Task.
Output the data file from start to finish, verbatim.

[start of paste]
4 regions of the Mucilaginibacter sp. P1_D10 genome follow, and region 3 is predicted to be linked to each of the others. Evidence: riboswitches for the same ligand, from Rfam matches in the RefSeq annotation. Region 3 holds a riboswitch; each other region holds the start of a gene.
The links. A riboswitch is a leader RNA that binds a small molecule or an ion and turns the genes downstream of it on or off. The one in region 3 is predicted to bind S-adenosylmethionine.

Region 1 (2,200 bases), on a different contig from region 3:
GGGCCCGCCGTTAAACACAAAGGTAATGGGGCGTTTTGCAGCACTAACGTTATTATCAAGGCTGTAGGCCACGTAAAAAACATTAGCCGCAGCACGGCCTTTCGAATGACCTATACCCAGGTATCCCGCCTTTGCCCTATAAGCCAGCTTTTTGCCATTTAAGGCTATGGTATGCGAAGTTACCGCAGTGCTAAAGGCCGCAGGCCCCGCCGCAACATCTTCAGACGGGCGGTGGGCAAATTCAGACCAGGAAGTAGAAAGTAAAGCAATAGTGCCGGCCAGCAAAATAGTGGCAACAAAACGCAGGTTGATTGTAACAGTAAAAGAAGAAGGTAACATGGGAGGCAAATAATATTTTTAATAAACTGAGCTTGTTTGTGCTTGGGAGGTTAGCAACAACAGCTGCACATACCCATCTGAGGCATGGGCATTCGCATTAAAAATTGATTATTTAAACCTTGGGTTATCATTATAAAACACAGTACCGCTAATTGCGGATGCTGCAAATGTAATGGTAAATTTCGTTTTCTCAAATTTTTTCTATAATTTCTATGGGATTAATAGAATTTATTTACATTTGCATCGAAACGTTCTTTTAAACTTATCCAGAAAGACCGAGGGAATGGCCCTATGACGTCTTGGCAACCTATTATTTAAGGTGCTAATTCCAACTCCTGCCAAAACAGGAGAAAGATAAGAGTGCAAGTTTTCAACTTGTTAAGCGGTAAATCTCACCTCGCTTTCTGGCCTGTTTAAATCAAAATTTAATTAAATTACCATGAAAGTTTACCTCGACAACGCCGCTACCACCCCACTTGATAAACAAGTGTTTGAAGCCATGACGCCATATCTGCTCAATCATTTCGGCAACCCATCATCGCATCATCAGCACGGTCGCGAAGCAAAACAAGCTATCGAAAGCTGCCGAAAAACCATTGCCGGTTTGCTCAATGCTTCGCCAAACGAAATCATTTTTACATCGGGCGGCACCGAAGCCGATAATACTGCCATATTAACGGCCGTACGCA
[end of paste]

4 regions of the Mucilaginibacter sp. P1_D10 genome follow, and region 3 is predicted to be linked to each of the others. Evidence: riboswitches for the same ligand, from Rfam matches in the RefSeq annotation. Region 3 holds a riboswitch; each other region holds the start of a gene.
The links. A riboswitch is a leader RNA that binds a small molecule or an ion and turns the genes downstream of it on or off. The one in region 3 is predicted to bind S-adenosylmethionine.

Region 1 (2,200 bases), on a different contig from region 3:
GGGCCCGCCGTTAAACACAAAGGTAATGGGGCGTTTTGCAGCACTAACGTTATTATCAAGGCTGTAGGCCACGTAAAAAACATTAGCCGCAGCACGGCCTTTCGAATGACCTATACCCAGGTATCCCGCCTTTGCCCTATAAGCCAGCTTTTTGCCATTTAAGGCTATGGTATGCGAAGTTACCGCAGTGCTAAAGGCCGCAGGCCCCGCCGCAACATCTTCAGACGGGCGGTGGGCAAATTCAGACCAGGAAGTAGAAAGTAAAGCAATAGTGCCGGCCAGCAAAATAGTGGCAACAAAACGCAGGTTGATTGTAACAGTAAAAGAAGAAGGTAACATGGGAGGCAAATAATATTTTTAATAAACTGAGCTTGTTTGTGCTTGGGAGGTTAGCAACAACAGCTGCACATACCCATCTGAGGCATGGGCATTCGCATTAAAAATTGATTATTTAAACCTTGGGTTATCATTATAAAACACAGTACCGCTAATTGCGGATGCTGCAAATGTAATGGTAAATTTCGTTTTCTCAAATTTTTTCTATAATTTCTATGGGATTAATAGAATTTATTTACATTTGCATCGAAACGTTCTTTTAAACTTATCCAGAAAGACCGAGGGAATGGCCCTATGACGTCTTGGCAACCTATTATTTAAGGTGCTAATTCCAACTCCTGCCAAAACAGGAGAAAGATAAGAGTGCAAGTTTTCAACTTGTTAAGCGGTAAATCTCACCTCGCTTTCTGGCCTGTTTAAATCAAAATTTAATTAAATTACCATGAAAGTTTACCTCGACAACGCCGCTACCACCCCACTTGATAAACAAGTGTTTGAAGCCATGACGCCATATCTGCTCAATCATTTCGGCAACCCATCATCGCATCATCAGCACGGTCGCGAAGCAAAACAAGCTATCGAAAGCTGCCGAAAAACCATTGCCGGTTTGCTCAATGCTTCGCCAAACGAAATCATTTTTACATCGGGCGGCACCGAAGCCGATAATACTGCCATATTAACGGCCGTACGCA